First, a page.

The Supreme Court,  The Administrative State and NCUA’s RBC/CCULR Rule

The new RBC/CCULR net worth rule is the most comprehensive, intrusive and costly regulation ever passed by NCUA.

The agency’s staff’s initial estimate of the funds now restricted from increasing member value is over $24 billion. From  their December 2021 board presentation:

Under the CCULR, if all 473 credit unions opted into the CCULR and held the minimum nine percent net worth ratio required to be well capitalized, the total minimum net worth required is estimated at $111.8 billion, an increased capital requirement of $24.3 billion over the minimum required under the 2015 Final Rule. 

This is a minimum 30% increase of capital, restricting its use for members, and imposed just nine days after the rule’s printing in the Federal register.

RBC/CCULR is both procedurally and substantively deeply flawed. Instead of implementing the  legislative intent that PCA be applied to a limited number of “complex” credit unions, the regulation passed covers 85% of all credit union assets.

But what can be done especially as the NCUA board composed of different philosophies approved the rule 3-0?

A Future Opening

The recent Supreme Court 6-3 ruling in the West Virginia v. EPA case suggests there is another opportunity to withdraw the rule or to challenge its validity.

The EPA case is about much more than regulating pollution.  The 89 page opinion is here.

As summarized in a New York times article:

It . . . signals that the court’s newly expanded conservative majority is deeply skeptical of the power of administrative agencies to address major issues facing the nation and the planet.

Chief Justice Roberts, employing the phrase for the first time in a majority opinion, said it applied in cases of unusual significance and was meant to address “a particular and recurring problem: agencies asserting highly consequential power beyond what Congress could reasonably be understood to have granted.”

Another account of the decision in The Hill explains the broader significance of the Court’s reasoning:

In reaching its conclusion, the court relied on the controversial “major questions doctrine.” The major questions doctrine is a relatively new interpretative maxim that directs courts to presume that Congress does not intend to vest agencies with policymaking authority over questions of great economic and political significance.

Only Congress’s “clear statement” that it did intend to confer the claimed authority can overcome this presumption. When a court employs this maxim, it reads statutes narrowly, stripping the agency of the power to address the major question that the statute, on its face, gives the agency the authority to address.

Unsurprisingly, the main focus of the media, scholars and the public is on the consequences of the court’s move for the size and contours of the federal administrative state.  . . 

The impact of the court’s ruling on federal agency authority and power cannot be overstated.

A lawyer friend when asked,  opined: “what I’ve read about it suggests the Court is going to take a very restrictive view when assessing agency claims of regulatory authority (effectively dispensing with Chevron deference).  When the authority to regulate is clear, I have no idea how much discretion the agencies will be afforded when exercising that authority.  I’m not sure what category the RBC rules fall into.”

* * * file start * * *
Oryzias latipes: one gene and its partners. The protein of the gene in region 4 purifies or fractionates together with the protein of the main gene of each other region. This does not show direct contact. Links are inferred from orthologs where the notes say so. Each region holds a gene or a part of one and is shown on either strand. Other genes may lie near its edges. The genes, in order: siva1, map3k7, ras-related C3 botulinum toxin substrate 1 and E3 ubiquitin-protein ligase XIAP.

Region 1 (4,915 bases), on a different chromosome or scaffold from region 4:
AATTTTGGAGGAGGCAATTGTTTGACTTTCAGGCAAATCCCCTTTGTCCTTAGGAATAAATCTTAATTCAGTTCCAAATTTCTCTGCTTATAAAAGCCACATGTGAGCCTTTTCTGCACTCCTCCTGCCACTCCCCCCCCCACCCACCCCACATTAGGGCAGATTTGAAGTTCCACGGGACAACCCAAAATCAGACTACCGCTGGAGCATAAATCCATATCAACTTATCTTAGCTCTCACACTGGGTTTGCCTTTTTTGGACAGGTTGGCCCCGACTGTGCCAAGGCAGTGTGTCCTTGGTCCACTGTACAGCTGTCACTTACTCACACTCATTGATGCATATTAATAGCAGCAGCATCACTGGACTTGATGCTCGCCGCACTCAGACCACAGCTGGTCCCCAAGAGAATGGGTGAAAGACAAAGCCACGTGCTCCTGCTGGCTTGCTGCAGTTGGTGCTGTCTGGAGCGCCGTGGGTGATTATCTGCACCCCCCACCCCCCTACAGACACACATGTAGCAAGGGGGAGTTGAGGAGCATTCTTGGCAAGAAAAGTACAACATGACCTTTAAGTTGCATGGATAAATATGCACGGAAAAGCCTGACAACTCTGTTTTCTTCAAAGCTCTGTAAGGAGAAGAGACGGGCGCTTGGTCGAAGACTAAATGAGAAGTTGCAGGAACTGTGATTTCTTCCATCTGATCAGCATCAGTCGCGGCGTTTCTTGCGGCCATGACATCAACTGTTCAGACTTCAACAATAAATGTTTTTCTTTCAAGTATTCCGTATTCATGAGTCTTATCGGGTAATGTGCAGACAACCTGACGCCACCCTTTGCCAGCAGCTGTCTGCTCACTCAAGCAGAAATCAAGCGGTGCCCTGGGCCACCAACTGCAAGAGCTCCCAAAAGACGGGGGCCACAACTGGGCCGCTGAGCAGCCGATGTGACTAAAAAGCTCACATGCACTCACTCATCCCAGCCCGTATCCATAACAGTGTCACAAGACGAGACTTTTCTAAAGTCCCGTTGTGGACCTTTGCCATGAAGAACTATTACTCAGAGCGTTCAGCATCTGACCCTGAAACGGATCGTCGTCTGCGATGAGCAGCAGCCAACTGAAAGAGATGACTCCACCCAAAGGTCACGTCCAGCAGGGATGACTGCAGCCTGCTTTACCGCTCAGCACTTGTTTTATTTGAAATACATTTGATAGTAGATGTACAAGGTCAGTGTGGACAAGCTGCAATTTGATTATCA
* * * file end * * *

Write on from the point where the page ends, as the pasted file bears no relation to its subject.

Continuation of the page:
The  RBC/CCULR rule’s flaws include the following;

  • The agency provided no “substantial objective evidence” that the system’s capital levels were inadequate under the existing RBNW rule. Staff admitted that only one troubled credit union in the past ten years would have been subject to RBC’s higher net worth ratio.
  • The agency wrongly applied the “comparable” standard to implement a clone of bank regulations. This approach clearly contradicted the statutory intent that RBNW cover only an identified small number of “complex” credit unions that presented unusual risks. As staff confirmed in its board action memo: A special note that most, if not all, of the components of the CCULR are similar to the federal banking agencies’ CBLR.
  • There was no statutory authority for a CCULR option which Congress, in legislation, authorized only for banking regulators.
  • Nine days for implantation violates the “reasonable period of time” statutory requirement for a change in PCA capital levels.
  • The rule imposes significant financial harm to members by reducing the value they receive,  beginning with the $24 billion staff estimate. That is just the initial number. It will grow every year.
  • The compliance burden is unreasonable. It mandates a one-size-fits-all mathematical capital formula for every credit union independent of hundreds of individual risk circumstances.

A Way Out of the RBC/CCULR Morass

Credit unions can sue the agency for the substantive violations noted.  But that takes years and the harm done members will just continue in the meantime.

The most feasible course of action will be for a more informed NCUA board, responsive to the needs of credit union members, to use this Supreme Court precedent to withdraw the rule entirely.

That will require leadership, courage  and insight from current or future board members.   The first test is to ask the sitting members their views on this deregulation opportunity.

What would Hood, Harper and Hauptmann say in response to this Supreme Court interpretation?

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